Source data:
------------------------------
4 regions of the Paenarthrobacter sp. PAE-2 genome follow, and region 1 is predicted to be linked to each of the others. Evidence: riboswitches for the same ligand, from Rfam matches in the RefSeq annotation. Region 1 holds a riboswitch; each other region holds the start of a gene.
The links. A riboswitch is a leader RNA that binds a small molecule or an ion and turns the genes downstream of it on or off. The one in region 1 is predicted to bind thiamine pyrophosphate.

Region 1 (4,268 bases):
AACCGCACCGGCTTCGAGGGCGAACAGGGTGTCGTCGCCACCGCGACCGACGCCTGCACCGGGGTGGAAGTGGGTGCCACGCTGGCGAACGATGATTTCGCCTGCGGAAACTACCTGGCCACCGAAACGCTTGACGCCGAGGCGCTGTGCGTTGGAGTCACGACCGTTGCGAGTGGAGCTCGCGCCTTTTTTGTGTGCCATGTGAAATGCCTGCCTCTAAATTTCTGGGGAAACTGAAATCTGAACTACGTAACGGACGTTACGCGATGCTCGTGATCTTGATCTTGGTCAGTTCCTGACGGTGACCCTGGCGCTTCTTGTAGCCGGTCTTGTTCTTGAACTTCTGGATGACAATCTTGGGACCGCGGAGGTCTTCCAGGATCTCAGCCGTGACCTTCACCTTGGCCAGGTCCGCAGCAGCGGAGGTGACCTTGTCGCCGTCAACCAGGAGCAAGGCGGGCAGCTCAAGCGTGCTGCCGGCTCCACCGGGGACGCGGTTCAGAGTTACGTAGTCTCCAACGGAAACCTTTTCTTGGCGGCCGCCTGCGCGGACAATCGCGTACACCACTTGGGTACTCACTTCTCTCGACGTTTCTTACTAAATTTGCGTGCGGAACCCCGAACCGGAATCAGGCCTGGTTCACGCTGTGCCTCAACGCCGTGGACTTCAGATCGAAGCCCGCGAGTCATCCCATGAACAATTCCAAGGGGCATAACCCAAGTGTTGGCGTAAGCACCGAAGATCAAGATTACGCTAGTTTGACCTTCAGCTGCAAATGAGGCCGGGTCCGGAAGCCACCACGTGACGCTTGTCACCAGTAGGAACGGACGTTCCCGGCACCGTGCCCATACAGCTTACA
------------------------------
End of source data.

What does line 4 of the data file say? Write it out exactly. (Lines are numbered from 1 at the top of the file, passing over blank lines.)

AACCGCACCGGCTTCGAGGGCGAACAGGGTGTCGTCGCCACCGCGACCGACGCCTGCACCGGGGTGGAAGTGGGTGCCACGCTGGCGAACGATGATTTCGCCTGCGGAAACTACCTGGCCACCGAAACGCTTGACGCCGAGGCGCTGTGCGTTGGAGTCACGACCGTTGCGAGTGGAGCTCGCGCCTTTTTTGTGTGCCATGTGAAATGCCTGCCTCTAAATTTCTGGGGAAACTGAAATCTGAACTACGTAACGGACGTTACGCGATGCTCGTGATCTTGATCTTGGTCAGTTCCTGACGGTGACCCTGGCGCTTCTTGTAGCCGGTCTTGTTCTTGAACTTCTGGATGACAATCTTGGGACCGCGGAGGTCTTCCAGGATCTCAGCCGTGACCTTCACCTTGGCCAGGTCCGCAGCAGCGGAGGTGACCTTGTCGCCGTCAACCAGGAGCAAGGCGGGCAGCTCAAGCGTGCTGCCGGCTCCACCGGGGACGCGGTTCAGAGTTACGTAGTCTCCAACGGAAACCTTTTCTTGGCGGCCGCCTGCGCGGACAATCGCGTACACCACTTGGGTACTCACTTCTCTCGACGTTTCTTACTAAATTTGCGTGCGGAACCCCGAACCGGAATCAGGCCTGGTTCACGCTGTGCCTCAACGCCGTGGACTTCAGATCGAAGCCCGCGAGTCATCCCATGAACAATTCCAAGGGGCATAACCCAAGTGTTGGCGTAAGCACCGAAGATCAAGATTACGCTAGTTTGACCTTCAGCTGCAAATGAGGCCGGGTCCGGAAGCCACCACGTGACGCTTGTCACCAGTAGGAACGGACGTTCCCGGCACCGTGCCCATACAGCTTACA